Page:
In the UK, for example, designers are interested in finding ways to adapt period houses for greater sustainability without compromising their aesthetics. Many have added solar panels, increased their insulation levels, and recently they even developed imitation sash triple glazed windows. As some have pointed out, the high cost of heating these homes without such changes will push these homes out of relevance without these changes. This is a way of saving existing structures.

Harvard is also working on retrofitting homes for sustainability. Their HouseZero project is designed for near-zero energy use and zero carbon emissions using geothermal heating and temperature radiant surfaces. The buildings bridge the gap between starting over and putting up with unmanageable heating and cooling bills.

It will take a long time to transition the majority of individuals to energy efficient, green housing but we’re headed in the right direction. What will your next home be like? As long as the answer is sustainable, you’re part of the solution to our chronic overuse – of land, energy, water, and more.

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How the Auto Industry is Lowering Emissions



auto industry to clean air pollution

Currently, the automotive industry is undergoing an enormous change in a bid to lower carbon emissions. This has been pushed by the Government and their clean air plans, where they have outlined a plan to ban the sale of petrol and diesel cars by 2040.

Public Health Crisis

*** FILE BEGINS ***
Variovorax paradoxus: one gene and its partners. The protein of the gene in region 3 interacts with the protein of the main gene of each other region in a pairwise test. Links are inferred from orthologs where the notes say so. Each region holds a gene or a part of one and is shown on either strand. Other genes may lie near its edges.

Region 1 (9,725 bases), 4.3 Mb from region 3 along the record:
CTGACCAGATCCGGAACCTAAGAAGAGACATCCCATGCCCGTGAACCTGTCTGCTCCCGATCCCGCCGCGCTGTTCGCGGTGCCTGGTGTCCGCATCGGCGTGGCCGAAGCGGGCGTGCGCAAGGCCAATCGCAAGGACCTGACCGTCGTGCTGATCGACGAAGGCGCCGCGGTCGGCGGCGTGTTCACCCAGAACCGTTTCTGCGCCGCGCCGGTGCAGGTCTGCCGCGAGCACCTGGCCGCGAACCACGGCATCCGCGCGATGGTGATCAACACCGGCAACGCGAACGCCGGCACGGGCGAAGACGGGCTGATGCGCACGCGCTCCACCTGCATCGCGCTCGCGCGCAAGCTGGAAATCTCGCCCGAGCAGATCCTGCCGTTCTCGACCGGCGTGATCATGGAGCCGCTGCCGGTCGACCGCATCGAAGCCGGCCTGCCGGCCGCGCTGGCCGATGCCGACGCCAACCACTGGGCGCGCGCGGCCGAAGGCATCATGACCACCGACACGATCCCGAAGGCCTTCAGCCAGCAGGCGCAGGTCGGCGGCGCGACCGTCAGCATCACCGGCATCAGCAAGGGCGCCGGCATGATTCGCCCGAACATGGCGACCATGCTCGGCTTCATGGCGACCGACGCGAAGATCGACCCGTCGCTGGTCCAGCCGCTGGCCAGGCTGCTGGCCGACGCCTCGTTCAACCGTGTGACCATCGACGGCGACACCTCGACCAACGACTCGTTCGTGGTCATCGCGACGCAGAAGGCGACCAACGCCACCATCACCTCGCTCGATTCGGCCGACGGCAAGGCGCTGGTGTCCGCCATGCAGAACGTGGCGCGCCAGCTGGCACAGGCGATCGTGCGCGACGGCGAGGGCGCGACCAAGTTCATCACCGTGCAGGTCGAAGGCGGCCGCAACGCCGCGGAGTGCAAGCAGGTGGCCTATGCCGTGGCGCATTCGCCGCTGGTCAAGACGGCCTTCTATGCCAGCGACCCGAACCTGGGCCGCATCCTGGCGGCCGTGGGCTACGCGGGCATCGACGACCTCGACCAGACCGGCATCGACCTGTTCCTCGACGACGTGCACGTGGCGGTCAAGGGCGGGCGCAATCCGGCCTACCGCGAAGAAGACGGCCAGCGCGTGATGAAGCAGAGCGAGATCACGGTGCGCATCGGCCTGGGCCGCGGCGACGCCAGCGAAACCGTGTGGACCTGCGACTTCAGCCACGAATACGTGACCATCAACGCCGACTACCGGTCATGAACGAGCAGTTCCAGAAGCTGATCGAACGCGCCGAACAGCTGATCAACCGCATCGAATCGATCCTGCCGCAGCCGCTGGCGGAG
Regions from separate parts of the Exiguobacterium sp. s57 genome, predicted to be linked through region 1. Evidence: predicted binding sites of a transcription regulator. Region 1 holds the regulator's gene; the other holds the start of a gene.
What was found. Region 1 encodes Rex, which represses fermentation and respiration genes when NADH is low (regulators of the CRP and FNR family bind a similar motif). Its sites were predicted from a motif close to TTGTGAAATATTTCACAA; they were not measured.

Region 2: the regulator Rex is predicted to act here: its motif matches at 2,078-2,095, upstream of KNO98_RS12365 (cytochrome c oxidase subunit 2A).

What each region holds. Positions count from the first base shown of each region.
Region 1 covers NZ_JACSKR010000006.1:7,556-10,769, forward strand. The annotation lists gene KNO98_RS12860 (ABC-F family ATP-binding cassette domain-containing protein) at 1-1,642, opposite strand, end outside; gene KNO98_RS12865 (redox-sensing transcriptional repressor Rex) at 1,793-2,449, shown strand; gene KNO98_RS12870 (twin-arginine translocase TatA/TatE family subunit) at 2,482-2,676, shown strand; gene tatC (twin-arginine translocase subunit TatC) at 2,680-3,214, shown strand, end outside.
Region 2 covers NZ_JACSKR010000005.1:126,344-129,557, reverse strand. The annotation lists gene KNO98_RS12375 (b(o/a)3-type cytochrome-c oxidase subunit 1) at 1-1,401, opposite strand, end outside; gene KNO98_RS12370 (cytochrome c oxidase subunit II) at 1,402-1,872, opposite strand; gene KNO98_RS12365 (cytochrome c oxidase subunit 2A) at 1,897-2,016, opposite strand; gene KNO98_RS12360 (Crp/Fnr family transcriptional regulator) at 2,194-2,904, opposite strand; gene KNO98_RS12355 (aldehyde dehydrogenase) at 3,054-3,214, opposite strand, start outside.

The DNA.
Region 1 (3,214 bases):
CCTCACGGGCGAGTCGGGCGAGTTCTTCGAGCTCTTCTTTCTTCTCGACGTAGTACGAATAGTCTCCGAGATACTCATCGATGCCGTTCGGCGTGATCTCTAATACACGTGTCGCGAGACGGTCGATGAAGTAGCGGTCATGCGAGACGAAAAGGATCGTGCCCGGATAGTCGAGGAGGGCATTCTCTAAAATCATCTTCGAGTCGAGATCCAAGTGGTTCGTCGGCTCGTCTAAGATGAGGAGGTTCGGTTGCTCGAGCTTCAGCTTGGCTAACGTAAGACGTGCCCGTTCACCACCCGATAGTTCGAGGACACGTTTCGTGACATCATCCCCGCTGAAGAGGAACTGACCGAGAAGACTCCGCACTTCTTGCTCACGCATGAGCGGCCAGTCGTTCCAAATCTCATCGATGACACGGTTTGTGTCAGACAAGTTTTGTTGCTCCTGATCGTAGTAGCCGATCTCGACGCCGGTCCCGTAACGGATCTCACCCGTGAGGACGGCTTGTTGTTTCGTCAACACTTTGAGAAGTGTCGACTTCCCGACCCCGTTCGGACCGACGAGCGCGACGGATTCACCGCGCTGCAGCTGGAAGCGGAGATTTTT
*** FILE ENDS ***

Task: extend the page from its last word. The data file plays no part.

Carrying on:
It is said that the levels of air pollution lead to 40,000 early deaths in the UK, with London being somewhere that is particularly bad. This has led to the new T-Charge, where heavy polluting cars will pay a new charge on top of the existing congestion charge. Other cities have taken action too, with Oxford recently announcing that they will be banning petrol and diesel cars from the city centre by 2020.

Eco-Friendly Vehicles

It is clear that the Government is taking action, but what about the auto industry? With the sale of petrol and diesel plummeting and a sharp rise in alternatively fuelled vehicles, it is clear that the industry is taking note and switching focus to green cars. There are now all kinds of fantastic eco-friendly cars available and a type to suit every motorist whether it is a small city car or an SUV.

Used Cars

Of course, it is the cars that are currently on the road that are causing the problem. The used car market is enormous and filled with polluting automobiles, but there are steps that you can take to avoid dangerous automobiles. It is now more important than ever to get vehicle checks carried out through HPI, as these can reveal important information about the automobile’s past and they find that 1 in 3 cars has a hidden secret of some kind. Additionally, they can now perform recall checks to see if the manufacturer has recalled that particular automobile. This allows people to shop confidently and find vehicles that are not doing as much damage to the environment as others.

Public Perception

With the rise in sales of alternatively fuelled vehicles, it is now becoming increasingly more common to see them on UK roads. Public perception has changed drastically in the last few years and this is because of the air pollution crisis, as well as the fact that there are now so many different reasons to switch to electric cars, such as Government grants and no road tax. A similar change in public opinion has happened in the United States, with electric car sales up by 47% in 2017.


The US is leading the way for lowering emissions as they have declined by 758 million metric tons since 2005, which is the largest amount by far with the UK in second with a decline of 170 million metric tons. Whilst it is clear that these two nations are doing a good job, there is still a lot of work that needs to be done in order to improve the air quality and stop so many premature deaths as a result of pollution.

With the Government’s plans, incentives to make the change and a change in public perception, it seems that the electric car revolution is fully underway.